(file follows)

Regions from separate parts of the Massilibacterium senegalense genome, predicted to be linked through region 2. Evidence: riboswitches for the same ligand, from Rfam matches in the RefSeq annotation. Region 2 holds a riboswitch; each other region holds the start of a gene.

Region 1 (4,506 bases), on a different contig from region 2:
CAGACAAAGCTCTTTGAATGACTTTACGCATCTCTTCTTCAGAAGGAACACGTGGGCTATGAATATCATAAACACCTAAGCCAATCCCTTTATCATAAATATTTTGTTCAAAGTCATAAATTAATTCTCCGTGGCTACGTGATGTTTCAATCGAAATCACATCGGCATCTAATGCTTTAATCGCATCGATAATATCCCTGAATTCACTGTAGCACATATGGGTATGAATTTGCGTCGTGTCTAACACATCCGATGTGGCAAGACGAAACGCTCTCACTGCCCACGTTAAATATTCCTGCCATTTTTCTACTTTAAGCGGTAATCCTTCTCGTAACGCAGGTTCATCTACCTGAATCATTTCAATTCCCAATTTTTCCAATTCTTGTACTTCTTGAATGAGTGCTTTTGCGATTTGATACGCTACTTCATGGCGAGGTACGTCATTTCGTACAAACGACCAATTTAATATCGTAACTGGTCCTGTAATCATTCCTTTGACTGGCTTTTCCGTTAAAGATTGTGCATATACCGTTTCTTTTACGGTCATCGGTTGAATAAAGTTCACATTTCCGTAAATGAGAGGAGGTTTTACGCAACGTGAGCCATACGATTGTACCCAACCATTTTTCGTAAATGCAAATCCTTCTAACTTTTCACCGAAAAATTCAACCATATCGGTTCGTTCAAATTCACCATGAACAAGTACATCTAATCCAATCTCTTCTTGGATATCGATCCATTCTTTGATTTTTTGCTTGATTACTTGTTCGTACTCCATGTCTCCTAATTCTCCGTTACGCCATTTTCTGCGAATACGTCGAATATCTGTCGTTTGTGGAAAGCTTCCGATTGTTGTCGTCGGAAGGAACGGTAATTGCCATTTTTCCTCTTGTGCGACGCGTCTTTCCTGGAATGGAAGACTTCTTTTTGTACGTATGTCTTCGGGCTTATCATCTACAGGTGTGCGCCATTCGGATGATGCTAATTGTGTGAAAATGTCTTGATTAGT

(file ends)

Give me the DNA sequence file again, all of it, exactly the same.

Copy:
Regions from separate parts of the Massilibacterium senegalense genome, predicted to be linked through region 2. Evidence: riboswitches for the same ligand, from Rfam matches in the RefSeq annotation. Region 2 holds a riboswitch; each other region holds the start of a gene.

Region 1 (4,506 bases), on a different contig from region 2:
CAGACAAAGCTCTTTGAATGACTTTACGCATCTCTTCTTCAGAAGGAACACGTGGGCTATGAATATCATAAACACCTAAGCCAATCCCTTTATCATAAATATTTTGTTCAAAGTCATAAATTAATTCTCCGTGGCTACGTGATGTTTCAATCGAAATCACATCGGCATCTAATGCTTTAATCGCATCGATAATATCCCTGAATTCACTGTAGCACATATGGGTATGAATTTGCGTCGTGTCTAACACATCCGATGTGGCAAGACGAAACGCTCTCACTGCCCACGTTAAATATTCCTGCCATTTTTCTACTTTAAGCGGTAATCCTTCTCGTAACGCAGGTTCATCTACCTGAATCATTTCAATTCCCAATTTTTCCAATTCTTGTACTTCTTGAATGAGTGCTTTTGCGATTTGATACGCTACTTCATGGCGAGGTACGTCATTTCGTACAAACGACCAATTTAATATCGTAACTGGTCCTGTAATCATTCCTTTGACTGGCTTTTCCGTTAAAGATTGTGCATATACCGTTTCTTTTACGGTCATCGGTTGAATAAAGTTCACATTTCCGTAAATGAGAGGAGGTTTTACGCAACGTGAGCCATACGATTGTACCCAACCATTTTTCGTAAATGCAAATCCTTCTAACTTTTCACCGAAAAATTCAACCATATCGGTTCGTTCAAATTCACCATGAACAAGTACATCTAATCCAATCTCTTCTTGGATATCGATCCATTCTTTGATTTTTTGCTTGATTACTTGTTCGTACTCCATGTCTCCTAATTCTCCGTTACGCCATTTTCTGCGAATACGTCGAATATCTGTCGTTTGTGGAAAGCTTCCGATTGTTGTCGTCGGAAGGAACGGTAATTGCCATTTTTCCTCTTGTGCGACGCGTCTTTCCTGGAATGGAAGACTTCTTTTTGTACGTATGTCTTCGGGCTTATCATCTACAGGTGTGCGCCATTCGGATGATGCTAATTGTGTGAAAATGTCTTGATTAGT